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Proceedings Paper

Blood gas monitoring using microflow colorimetry
Author(s): Christopher Cooney; Bruce C. Towe
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Paper Abstract

Optical monitoring of blood gas concentrations is achieved using sub microliter quantities of a colorimetric indicator continuously perfused through microdialysis hollow fiber membranes in blood contact. The hollow fiber membranes, selected based on their permeabilities in blood, are silicone for both oxygen and carbon dioxide sensing, and cuproammonium rayon for pH sensing. A sweep fluid passed through the lumen of these fibers undergoes a diffusive equilibrium with the blood and then is continuously mixed with an indicator. A 450 nm gallium nitride LED is used to excite an oxygen-sensitive fluorophore, ruthenium tris-(2,2'-bipyridyl) II dichloride, which has a 620 nm emission peak that is analyzed with an orange coated photodetector. Gallium phosphide 555 nm LEDs are used to excite the 550 nm absorbance peak of phenol red for pH measurement and phenol red in a 35 mM bicarbonate buffer for CO2 measurement. Accurate measurement of small absorbance and fluorescence changes using small bore capillary tubes allows good resolution of biochemical concentrations. Continuous replenishment of the indicator by flow lends itself to a stable method of biochemical analysis that has potential for long term performance. In vitro buffer studies demonstrate a resolution of plus or minus 0.5 mmHg for pCO2, a plus or minus 1.5 mmHg for pO2, and a plus or minus 0.003 pH.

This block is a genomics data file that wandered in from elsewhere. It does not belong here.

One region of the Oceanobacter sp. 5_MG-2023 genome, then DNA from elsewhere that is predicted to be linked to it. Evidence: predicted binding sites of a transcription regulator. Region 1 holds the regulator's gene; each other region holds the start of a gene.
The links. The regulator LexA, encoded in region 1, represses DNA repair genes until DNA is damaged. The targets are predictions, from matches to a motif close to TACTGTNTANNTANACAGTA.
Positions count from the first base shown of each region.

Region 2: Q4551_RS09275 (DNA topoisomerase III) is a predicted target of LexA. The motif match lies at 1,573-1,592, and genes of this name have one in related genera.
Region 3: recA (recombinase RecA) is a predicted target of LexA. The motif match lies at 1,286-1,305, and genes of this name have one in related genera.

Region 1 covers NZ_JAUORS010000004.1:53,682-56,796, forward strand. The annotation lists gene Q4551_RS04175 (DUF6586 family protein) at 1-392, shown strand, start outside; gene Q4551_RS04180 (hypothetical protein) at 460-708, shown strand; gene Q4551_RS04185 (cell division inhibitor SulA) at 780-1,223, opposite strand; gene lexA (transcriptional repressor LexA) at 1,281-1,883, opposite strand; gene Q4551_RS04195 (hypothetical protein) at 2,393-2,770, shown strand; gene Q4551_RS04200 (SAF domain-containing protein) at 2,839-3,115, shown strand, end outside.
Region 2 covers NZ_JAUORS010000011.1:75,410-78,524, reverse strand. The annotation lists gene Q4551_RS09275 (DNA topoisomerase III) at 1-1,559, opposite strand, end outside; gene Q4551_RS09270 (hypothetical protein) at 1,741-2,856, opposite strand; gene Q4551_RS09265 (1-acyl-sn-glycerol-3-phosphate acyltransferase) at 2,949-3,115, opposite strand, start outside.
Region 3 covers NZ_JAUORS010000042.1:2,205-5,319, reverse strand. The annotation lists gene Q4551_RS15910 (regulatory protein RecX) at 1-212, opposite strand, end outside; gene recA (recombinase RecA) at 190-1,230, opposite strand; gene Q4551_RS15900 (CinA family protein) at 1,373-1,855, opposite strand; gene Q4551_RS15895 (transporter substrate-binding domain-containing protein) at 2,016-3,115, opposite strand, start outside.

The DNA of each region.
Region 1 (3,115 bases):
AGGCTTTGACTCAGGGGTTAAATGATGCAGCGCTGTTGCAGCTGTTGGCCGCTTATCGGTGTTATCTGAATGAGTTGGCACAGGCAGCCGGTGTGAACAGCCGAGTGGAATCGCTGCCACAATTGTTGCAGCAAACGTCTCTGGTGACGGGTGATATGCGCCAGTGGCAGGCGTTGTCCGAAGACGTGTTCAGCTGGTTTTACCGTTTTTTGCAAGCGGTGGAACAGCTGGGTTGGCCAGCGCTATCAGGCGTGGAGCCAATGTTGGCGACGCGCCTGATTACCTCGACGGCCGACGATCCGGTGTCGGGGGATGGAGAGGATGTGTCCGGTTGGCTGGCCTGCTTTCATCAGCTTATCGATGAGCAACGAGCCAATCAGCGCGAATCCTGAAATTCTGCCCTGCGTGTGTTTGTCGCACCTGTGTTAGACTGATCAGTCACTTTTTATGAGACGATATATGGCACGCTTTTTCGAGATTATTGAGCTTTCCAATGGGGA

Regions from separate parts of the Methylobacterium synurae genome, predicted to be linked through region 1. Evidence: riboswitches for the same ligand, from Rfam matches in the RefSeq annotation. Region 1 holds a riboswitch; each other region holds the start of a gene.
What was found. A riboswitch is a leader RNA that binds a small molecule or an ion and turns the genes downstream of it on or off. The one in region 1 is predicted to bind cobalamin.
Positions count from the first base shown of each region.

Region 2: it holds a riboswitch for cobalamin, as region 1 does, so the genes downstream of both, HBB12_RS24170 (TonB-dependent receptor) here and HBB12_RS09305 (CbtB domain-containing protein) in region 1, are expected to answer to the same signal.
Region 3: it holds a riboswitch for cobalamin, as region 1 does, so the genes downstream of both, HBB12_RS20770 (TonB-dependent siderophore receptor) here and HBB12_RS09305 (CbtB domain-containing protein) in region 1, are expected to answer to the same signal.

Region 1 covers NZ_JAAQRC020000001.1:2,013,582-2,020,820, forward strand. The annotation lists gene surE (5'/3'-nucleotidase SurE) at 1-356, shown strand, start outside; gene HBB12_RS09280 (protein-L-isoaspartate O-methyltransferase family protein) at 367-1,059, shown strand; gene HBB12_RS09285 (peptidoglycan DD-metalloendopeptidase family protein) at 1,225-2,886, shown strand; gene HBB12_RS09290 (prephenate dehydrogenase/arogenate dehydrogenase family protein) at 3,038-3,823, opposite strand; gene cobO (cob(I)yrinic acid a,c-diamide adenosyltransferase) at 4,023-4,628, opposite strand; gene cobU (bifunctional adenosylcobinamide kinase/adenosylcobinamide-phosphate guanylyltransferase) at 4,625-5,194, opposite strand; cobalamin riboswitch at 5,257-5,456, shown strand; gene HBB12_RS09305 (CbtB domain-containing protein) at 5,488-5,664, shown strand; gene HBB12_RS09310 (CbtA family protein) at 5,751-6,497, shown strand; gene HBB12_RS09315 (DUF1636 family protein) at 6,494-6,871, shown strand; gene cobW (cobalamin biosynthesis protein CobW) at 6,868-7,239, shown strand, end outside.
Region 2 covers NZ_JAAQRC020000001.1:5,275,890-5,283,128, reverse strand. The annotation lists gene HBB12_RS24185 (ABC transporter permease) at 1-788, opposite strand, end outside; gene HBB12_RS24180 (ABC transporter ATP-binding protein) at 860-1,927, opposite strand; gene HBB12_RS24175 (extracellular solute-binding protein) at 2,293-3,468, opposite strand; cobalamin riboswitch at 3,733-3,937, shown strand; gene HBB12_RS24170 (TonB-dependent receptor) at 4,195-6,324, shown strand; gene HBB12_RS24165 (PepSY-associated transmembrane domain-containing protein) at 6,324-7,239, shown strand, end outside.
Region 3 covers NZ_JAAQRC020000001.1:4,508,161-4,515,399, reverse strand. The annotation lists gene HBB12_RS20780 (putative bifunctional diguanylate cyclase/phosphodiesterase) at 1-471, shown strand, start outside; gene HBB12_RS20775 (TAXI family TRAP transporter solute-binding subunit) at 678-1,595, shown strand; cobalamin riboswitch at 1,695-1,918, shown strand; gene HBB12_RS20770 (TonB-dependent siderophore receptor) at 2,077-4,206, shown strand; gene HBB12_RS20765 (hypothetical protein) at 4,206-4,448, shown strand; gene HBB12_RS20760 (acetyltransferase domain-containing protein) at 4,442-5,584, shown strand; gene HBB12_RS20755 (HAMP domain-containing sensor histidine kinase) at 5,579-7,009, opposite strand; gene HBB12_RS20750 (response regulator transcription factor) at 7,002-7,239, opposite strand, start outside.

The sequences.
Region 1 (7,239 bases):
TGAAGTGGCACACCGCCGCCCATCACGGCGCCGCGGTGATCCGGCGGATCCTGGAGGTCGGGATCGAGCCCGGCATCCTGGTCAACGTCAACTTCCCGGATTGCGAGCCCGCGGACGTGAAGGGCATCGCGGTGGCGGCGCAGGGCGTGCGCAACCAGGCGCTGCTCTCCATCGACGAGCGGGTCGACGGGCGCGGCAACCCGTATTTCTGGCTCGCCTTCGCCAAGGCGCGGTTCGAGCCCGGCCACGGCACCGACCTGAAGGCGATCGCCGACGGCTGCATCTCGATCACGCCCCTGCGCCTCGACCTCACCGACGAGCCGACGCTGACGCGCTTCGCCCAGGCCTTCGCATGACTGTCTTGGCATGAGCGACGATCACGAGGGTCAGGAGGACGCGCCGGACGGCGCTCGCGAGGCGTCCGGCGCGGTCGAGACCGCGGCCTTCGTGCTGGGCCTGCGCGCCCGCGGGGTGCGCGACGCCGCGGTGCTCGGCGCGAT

Paper Details

Date Published: 17 May 1999
PDF: 7 pages
Proc. SPIE 3599, Optical Diagnostics of Biological Fluids IV, (17 May 1999); doi: 10.1117/12.348373
Show Author Affiliations
Christopher Cooney, Arizona State Univ. (United States)
Bruce C. Towe, Arizona State Univ. (United States)


Published in SPIE Proceedings Vol. 3599:
Optical Diagnostics of Biological Fluids IV
Alexander V. Priezzhev; Toshimitsu Asakura, Editor(s)

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